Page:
MONDELLO: Which may be why museums are luring visitors these days to all sorts of festive events in buildings that look like giant glass guitars and block-long wads of crumpled titanium. Exotic structures with undulating walls that can be hard to hang art on, but they come alive with concerts, wine tastings, and outreach efforts that can make a night at the museum pretty lively of late.

(Soundbite of music)

(Soundbite of applause)

MONDELLO: Popularity notwithstanding, American museums face a host of other challenges. Appropriating antiquities from archaeological sites is now illegal, but what about the already-looted loot sitting in exhibits? Philanthropy in a declining economy is increasingly tricky, as is keeping artifacts safe while still letting the public get close enough to see them. And Ford Bell says the public does want to get close.

Mr. BELL: When I took my son to see the U505 submarine at the Chicago Museum of Science and Industry that I saw as a child many times, we got inside the submarine and he looked around. The first thing he said was, is this the real submarine? He doesn't want to stand in a fake submarine, and he does not want to stand on a fake battlefield. He wants to stand on the battlefield where there are bullets and blood under the ground, where people fought and died.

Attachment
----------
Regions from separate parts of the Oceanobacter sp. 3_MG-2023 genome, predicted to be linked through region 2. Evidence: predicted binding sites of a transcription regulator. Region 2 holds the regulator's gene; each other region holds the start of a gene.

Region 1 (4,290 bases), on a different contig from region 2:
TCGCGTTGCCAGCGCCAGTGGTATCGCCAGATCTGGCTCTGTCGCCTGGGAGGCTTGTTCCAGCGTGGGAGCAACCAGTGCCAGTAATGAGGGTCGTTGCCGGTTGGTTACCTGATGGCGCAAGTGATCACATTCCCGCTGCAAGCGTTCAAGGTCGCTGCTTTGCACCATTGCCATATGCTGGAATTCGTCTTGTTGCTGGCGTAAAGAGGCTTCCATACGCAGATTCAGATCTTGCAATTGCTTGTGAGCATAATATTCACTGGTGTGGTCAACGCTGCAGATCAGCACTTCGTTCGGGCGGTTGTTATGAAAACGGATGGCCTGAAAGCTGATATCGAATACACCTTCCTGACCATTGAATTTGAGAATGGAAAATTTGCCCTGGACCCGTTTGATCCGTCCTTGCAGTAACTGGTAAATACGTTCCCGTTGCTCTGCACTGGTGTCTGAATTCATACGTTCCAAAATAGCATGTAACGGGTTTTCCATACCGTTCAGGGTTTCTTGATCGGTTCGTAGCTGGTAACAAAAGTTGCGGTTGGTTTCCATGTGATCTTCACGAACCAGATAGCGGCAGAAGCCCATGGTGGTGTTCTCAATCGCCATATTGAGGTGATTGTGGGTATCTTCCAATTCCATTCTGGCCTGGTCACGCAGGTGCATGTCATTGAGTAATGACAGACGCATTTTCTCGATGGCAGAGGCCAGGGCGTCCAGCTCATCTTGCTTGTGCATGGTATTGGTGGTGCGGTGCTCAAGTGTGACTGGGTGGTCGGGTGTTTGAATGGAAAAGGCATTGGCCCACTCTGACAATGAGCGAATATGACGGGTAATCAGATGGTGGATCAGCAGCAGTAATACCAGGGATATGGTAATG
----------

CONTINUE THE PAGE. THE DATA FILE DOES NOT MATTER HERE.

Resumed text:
MONDELLO: The sort of thing, in short, that Hollywood can only approximate, which it will do again in a few months in "Night at the Museum 2: Battle at the Smithsonian." And if any purists bridle at the film's premise that what these institutions really need is more special effects, they can take comfort in a simple fact. Even if the new movie is the biggest hit of 2009, even if, in fact, it tops "Titanic" at the box-office, "Night at the Museum 2" will still be visited by fewer people next year than will American museums. I'm Bob Mondello.

(Soundbite of song "Night at the Museum")